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Complaining about complaining about millennials and their Social Media.

Stephanie Fairyington has a really fun name, but wrote a really terrible article. “Are millenials hearing ‘no’ enough?” begins by saying social media is infantilizing us, by giving us a platform to rant and post dumb, self-involved updates which we expect our friends to “like” and compliment. According to Fairyington, this means we have little to no experience with rejection. She then goes on about how she was told “no” all the time by her mother when she wanted to buy candy, so now she can budget and has self-control (because not buying pop rocks is the same as balancing your checkbook. Sure.). She then mentions a cartoonist whose mom critiqued his art, and now he’s a better artist and person. So apparently we have terrible parents and we were raised social media, where we can post our dumb selfies or our stupid opinions on current events, and we don’t have an editor to tell us that we’re morons and shouldn’t post it. And therefore we are infants. (Actually, millenials didn’t have Facebook or social media really until high school or later. The generation below us is being raised on social media. Just saying.)

Alright, let’s start with the beginning. You know we still do other things, right? Social Media Networks aren’t our entire lives—we have plenty of other places where we can, and often do, hear “no.” Look at our economy that your generation helped destroy (thanks for that, by the way)! “No” is everywhere! Good jobs and internships and schools are more competitive than ever. And to get into these good schools so we can get these informative (and probably unpaid) internships so that we can hopefully maybe get a job, we have to do a lot of things. We have to show leadership and creativity and motivation and be involved in an absurd amount of activities to do it. And guess what? There’s more competition there, too! We are surrounded by “no.” It is everywhere. It is overwhelming.

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Image courtesy of Flickr user marc falardeau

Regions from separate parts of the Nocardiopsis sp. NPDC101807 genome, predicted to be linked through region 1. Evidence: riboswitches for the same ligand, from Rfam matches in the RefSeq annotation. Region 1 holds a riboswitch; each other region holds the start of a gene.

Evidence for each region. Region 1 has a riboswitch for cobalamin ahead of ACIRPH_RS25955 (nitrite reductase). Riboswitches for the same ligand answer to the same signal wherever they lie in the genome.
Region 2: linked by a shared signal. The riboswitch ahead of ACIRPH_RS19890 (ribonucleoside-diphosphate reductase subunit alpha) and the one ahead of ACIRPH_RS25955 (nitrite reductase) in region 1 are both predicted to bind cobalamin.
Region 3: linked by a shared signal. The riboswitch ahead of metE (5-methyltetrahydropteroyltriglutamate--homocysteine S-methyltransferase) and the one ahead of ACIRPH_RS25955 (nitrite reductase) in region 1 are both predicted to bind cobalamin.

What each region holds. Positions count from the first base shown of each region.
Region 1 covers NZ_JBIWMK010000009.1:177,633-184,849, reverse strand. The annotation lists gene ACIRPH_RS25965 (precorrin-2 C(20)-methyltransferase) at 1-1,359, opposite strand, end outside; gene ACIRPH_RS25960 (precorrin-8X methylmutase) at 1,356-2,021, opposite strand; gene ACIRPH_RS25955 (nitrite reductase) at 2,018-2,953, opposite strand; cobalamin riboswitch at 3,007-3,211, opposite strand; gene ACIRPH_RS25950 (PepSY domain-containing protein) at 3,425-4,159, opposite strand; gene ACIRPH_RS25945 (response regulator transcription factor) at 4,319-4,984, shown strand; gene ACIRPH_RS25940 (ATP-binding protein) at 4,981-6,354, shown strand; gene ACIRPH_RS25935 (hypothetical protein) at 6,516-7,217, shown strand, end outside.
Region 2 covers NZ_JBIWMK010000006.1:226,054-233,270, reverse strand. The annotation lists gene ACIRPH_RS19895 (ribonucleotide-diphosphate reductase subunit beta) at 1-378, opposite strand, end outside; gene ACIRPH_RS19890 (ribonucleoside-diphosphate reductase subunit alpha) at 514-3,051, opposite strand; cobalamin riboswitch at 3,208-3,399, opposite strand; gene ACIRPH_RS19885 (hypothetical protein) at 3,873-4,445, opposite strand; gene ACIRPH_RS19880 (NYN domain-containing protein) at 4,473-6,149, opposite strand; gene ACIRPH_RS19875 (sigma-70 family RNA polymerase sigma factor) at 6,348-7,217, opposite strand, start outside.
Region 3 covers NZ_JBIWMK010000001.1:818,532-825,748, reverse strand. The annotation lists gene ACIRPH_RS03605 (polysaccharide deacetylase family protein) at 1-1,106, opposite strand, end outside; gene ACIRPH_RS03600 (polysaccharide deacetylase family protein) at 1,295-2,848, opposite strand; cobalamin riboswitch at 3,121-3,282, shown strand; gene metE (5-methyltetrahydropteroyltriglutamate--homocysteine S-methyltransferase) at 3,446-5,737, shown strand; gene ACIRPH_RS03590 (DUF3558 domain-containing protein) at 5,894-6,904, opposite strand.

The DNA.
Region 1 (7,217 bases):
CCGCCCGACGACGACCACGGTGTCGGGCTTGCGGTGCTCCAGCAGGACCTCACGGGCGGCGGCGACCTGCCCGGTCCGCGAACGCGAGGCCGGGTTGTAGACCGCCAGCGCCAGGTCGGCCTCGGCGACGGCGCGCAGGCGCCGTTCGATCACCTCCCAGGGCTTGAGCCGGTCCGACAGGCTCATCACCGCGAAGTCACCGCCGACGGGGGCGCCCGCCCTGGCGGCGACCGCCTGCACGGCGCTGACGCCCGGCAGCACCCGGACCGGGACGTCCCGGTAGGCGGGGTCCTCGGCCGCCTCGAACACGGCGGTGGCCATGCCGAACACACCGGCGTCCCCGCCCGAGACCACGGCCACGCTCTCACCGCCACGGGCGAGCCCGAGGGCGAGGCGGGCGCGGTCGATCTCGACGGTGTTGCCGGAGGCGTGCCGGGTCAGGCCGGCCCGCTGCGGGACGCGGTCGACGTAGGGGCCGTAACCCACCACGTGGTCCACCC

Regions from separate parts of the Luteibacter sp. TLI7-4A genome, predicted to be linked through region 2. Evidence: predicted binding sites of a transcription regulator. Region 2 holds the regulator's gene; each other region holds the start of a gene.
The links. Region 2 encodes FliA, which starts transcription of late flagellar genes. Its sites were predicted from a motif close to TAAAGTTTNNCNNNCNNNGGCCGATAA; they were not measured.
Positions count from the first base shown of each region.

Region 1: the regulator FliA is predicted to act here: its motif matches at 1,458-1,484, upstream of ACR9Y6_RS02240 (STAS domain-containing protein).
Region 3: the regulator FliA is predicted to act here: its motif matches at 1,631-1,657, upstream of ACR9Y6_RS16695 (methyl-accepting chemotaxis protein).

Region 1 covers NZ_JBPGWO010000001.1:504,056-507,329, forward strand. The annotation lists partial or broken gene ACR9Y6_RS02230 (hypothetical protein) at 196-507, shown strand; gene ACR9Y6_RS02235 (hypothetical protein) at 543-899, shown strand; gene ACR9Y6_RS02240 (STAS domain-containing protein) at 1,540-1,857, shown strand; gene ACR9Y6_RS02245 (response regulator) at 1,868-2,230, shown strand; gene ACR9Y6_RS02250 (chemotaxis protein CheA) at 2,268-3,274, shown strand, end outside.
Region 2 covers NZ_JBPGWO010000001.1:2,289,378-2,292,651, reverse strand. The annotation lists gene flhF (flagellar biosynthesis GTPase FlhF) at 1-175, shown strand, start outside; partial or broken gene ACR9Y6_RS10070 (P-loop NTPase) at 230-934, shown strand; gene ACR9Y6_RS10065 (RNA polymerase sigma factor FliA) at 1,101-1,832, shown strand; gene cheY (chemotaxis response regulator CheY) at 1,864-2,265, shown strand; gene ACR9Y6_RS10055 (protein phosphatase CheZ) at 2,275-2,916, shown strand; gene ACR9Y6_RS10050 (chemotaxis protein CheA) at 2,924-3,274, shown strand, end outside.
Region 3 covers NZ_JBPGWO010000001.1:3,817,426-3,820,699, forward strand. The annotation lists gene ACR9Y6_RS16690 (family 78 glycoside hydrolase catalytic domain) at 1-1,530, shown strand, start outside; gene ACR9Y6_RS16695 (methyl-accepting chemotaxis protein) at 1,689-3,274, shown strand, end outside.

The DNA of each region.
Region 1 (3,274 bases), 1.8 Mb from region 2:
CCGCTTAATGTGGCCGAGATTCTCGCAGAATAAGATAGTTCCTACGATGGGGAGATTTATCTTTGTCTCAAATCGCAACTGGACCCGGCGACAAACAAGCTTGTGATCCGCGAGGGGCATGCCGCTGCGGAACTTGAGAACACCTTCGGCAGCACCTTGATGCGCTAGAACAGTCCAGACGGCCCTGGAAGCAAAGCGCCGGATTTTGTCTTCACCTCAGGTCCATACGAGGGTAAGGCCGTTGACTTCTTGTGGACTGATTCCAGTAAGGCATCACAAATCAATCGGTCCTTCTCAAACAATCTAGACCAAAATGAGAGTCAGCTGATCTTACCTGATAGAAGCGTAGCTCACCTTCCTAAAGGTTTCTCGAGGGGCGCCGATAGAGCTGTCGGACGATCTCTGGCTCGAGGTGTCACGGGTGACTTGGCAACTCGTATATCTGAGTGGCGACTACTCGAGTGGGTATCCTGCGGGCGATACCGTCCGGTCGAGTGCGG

Also, do you have a problem with us, or our parents? Just because we are on Facebook does not mean that we don’t have parents. We still have mothers who critique our art and stop us from buying stupid things. We have teachers who tell us to re-write something and intelligent peers who make us re-think our beliefs. Maybe we receive a participation trophy now and then, but that doesn’t mean we always get our way.

We don’t have nearly as big of a problem as you seem to think we do.Yeah, Social Media Networks are places where we can rant, or post a selfie, or give an update. And sure, we want our friends to “like” what we post. But that doesn’t always happen. Actually, what happens pretty often is nothing at all. People wont always like your status or your picture or your commentary on life. Because your pun isn’t that funny and you don’t look as cute as you think you do in that selfie.

“No” is all over social media, it just isn’t always so explicit. We feel the “no” in the lack of responses as well as in the occasional “friend” who will straight up tell you that you’re boring or wrong or that picture is tacky. Those people do exist and will call you out. You mention YouTube, but I feel like you’ve somehow never visited that site, because the amount of negative comments on YouTube is insane. People are mean. And people love to be mean via social media. (Ever heard of cyber bullying?) I’ll be the first to admit that I’ve deleted a status that no one “liked” or an old profile picture no one commented on. Social media definitely has its problems, but a lack of “no” is not one of them.

So now I’m telling you, “no.” No, this story is not original or innovative. It is not new to complain about the generation a few below yours. You are not breaking glass ceilings or being bold by calling out millennials for being in a situation your generation helped put us in. No. Try again.

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